On November 18th, Lauren Land spoke with our class about putting together a community outreach plan. Lauren, who studied environmental science and policy in undergrad and oceanography in grad school, gave us how she implements community outreach plans for her work, and how she achieves the result she wants.
First, Lauren discussed project design and evaluation. It’s crucial to have a logic model and perform a needs assessment to generate a working plan. You have to take the organization you are making the plan for and see what exactly they are looking to gain. From there, you can organize their needs into categories and see how you’ll get them to where they want to be.
When it comes to developing the actual plan, Lauren broke down the fundamentals and extension into 5 steps:
- Designed Activities
- Behavior Change
- Outcome based objectives
- Educational Products and Processes over time
For the project design, Lauren spoke about the ADDIE model, which is applicable to almost any project:
The plan must address short, middle, and long term goals, and the smaller goals must build and work towards the middle term goals which must work towards the long term goals. Lauren mentioned how you have to be very patient, and somtimes long term goals are years ahead, which can be discouraging if you don’t constantly work towards smaller goals.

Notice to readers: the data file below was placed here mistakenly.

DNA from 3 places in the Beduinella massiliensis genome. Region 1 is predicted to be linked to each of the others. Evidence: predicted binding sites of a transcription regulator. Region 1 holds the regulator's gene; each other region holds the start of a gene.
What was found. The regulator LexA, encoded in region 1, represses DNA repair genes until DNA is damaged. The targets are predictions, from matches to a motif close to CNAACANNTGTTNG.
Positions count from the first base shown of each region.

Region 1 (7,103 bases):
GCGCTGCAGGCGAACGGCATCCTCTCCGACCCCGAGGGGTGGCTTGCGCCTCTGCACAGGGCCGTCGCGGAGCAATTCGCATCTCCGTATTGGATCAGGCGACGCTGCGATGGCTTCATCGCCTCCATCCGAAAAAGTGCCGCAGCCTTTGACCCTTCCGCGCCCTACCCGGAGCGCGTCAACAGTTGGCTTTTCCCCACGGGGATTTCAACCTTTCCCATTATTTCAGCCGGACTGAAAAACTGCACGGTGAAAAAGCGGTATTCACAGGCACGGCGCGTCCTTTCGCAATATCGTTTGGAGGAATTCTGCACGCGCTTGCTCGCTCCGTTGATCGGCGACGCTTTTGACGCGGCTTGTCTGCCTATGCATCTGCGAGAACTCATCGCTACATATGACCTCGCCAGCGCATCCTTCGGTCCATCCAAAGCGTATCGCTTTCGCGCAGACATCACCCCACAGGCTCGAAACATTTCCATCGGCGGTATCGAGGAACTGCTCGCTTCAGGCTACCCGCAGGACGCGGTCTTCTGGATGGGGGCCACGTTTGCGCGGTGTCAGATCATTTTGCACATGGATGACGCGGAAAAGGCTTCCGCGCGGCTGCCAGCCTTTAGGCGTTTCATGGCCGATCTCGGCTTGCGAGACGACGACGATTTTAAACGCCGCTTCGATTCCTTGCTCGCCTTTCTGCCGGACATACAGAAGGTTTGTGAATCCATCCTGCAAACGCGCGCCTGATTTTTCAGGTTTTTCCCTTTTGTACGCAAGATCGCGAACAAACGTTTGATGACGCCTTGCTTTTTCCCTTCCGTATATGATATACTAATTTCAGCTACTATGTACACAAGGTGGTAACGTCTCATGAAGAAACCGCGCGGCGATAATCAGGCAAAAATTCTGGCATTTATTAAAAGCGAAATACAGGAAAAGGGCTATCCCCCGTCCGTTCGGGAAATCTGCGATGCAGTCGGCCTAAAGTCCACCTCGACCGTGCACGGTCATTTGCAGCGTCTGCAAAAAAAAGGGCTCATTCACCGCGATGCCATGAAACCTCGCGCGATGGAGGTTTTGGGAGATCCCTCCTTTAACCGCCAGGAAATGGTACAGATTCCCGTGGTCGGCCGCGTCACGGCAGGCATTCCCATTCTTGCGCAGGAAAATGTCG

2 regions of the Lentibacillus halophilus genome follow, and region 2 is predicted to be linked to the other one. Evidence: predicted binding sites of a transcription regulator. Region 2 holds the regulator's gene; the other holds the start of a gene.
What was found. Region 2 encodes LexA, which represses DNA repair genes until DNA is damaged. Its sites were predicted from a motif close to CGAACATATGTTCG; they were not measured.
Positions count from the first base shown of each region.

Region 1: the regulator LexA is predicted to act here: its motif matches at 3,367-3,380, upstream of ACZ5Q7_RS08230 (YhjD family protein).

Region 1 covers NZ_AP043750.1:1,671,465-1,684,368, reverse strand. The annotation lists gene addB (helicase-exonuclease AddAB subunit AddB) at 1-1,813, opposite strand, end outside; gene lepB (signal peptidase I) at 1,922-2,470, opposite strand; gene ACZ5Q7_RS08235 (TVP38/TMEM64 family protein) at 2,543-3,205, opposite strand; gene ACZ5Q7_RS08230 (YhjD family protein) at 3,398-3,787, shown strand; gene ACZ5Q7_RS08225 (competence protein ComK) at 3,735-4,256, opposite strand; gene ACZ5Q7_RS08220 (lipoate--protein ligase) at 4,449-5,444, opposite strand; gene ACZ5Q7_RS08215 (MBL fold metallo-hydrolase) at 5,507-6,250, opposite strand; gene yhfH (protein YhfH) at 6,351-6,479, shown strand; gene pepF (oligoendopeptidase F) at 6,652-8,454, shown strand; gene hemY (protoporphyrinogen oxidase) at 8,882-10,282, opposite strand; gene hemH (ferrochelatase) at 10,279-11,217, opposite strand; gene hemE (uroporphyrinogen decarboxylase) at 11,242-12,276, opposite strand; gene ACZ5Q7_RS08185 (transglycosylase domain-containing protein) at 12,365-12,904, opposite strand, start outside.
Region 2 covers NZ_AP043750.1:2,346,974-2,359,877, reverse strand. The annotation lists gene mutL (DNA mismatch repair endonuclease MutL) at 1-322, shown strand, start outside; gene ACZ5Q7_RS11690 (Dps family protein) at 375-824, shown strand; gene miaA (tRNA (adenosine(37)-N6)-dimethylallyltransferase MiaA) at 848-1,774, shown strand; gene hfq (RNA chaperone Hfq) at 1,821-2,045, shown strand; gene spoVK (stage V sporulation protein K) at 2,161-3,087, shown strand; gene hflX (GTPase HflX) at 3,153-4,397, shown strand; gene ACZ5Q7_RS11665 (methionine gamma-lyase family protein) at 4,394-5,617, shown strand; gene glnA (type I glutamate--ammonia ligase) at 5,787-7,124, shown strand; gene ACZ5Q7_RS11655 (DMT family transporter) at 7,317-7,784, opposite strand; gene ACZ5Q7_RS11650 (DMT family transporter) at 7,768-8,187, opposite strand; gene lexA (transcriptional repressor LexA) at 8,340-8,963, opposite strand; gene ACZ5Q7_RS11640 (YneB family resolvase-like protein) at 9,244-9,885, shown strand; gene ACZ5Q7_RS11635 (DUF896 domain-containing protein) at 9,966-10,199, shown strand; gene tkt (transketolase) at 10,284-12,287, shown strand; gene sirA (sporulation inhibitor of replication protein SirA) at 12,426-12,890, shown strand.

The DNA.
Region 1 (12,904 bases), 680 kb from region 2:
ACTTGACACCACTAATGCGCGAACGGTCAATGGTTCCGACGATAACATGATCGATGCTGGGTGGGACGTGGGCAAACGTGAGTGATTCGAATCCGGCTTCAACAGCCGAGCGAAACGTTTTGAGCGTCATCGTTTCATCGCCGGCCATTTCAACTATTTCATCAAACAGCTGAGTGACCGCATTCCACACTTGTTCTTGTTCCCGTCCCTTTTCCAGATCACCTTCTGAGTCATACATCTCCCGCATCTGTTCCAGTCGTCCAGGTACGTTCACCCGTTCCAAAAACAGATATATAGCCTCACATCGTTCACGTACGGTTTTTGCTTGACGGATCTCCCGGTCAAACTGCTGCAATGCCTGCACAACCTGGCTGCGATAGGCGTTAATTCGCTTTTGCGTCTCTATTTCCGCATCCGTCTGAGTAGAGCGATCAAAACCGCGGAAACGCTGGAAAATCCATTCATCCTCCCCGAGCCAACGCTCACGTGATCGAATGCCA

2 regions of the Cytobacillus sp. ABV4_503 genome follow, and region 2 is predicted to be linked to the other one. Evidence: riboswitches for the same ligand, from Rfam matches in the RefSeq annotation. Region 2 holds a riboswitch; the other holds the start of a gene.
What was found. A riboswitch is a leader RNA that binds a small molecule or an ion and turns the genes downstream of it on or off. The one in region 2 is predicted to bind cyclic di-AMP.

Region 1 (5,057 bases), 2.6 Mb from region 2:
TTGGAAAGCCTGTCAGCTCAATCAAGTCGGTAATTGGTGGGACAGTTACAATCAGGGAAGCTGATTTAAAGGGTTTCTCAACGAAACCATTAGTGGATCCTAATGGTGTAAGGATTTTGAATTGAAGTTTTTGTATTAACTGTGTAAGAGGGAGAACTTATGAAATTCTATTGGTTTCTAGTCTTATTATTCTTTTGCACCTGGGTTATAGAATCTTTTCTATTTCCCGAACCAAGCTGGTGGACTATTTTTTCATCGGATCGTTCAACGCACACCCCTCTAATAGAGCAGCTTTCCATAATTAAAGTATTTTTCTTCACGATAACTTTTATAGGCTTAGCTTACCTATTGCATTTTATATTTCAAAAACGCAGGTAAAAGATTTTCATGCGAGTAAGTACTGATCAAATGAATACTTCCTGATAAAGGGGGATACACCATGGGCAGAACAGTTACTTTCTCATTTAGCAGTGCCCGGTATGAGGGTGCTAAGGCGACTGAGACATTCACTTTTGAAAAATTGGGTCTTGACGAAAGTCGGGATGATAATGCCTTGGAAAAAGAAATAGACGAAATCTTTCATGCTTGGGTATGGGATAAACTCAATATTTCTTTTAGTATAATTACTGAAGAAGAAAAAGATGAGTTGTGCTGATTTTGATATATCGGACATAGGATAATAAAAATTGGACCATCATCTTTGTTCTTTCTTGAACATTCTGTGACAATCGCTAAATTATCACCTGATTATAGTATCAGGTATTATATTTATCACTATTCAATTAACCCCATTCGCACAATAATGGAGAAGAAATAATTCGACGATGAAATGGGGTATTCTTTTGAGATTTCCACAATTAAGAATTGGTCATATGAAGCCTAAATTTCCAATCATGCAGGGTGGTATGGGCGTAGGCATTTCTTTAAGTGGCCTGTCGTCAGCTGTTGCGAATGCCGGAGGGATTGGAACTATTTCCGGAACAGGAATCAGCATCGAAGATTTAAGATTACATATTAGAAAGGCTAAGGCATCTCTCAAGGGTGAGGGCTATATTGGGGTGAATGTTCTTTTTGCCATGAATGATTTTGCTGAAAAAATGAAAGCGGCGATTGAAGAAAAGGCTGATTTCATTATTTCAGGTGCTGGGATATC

The smart model, which Lauren presented is a way to analyze the goals set for the project:
What actions will the audience be able to accomplish after project?
What is the amount of change in the audiences ability to perform those action?
A-audience or issue-directed
It’s about THEM and IT – not what we are going to do to them
R-realistic and ambitious
What can really be accomplished, based on our audience?
Short term – port directors and engineers know which waterways and ports have the capacity to accommodate commercial fishing vessels
SMART objective – By 2041, each port director and engineer will have a map of the waterway denoting private and public land parcels.
Finally, to build the report Lauren talked about how important it was to know your audience, reach out to stakeholders, facilitate the conversation to build alliances, and be patient yet persistent. In every report there’s primary and secondary data:
- Secondary source research, papers book and data reports, agency reports
- Primary – had to create a data set, had to seek out whether it existed or not
Lauren’s talk was very helpful and she has had success with these steps in the past. She was determined, ambitious, and knows exactly what it takes to set up a successful outreach plan!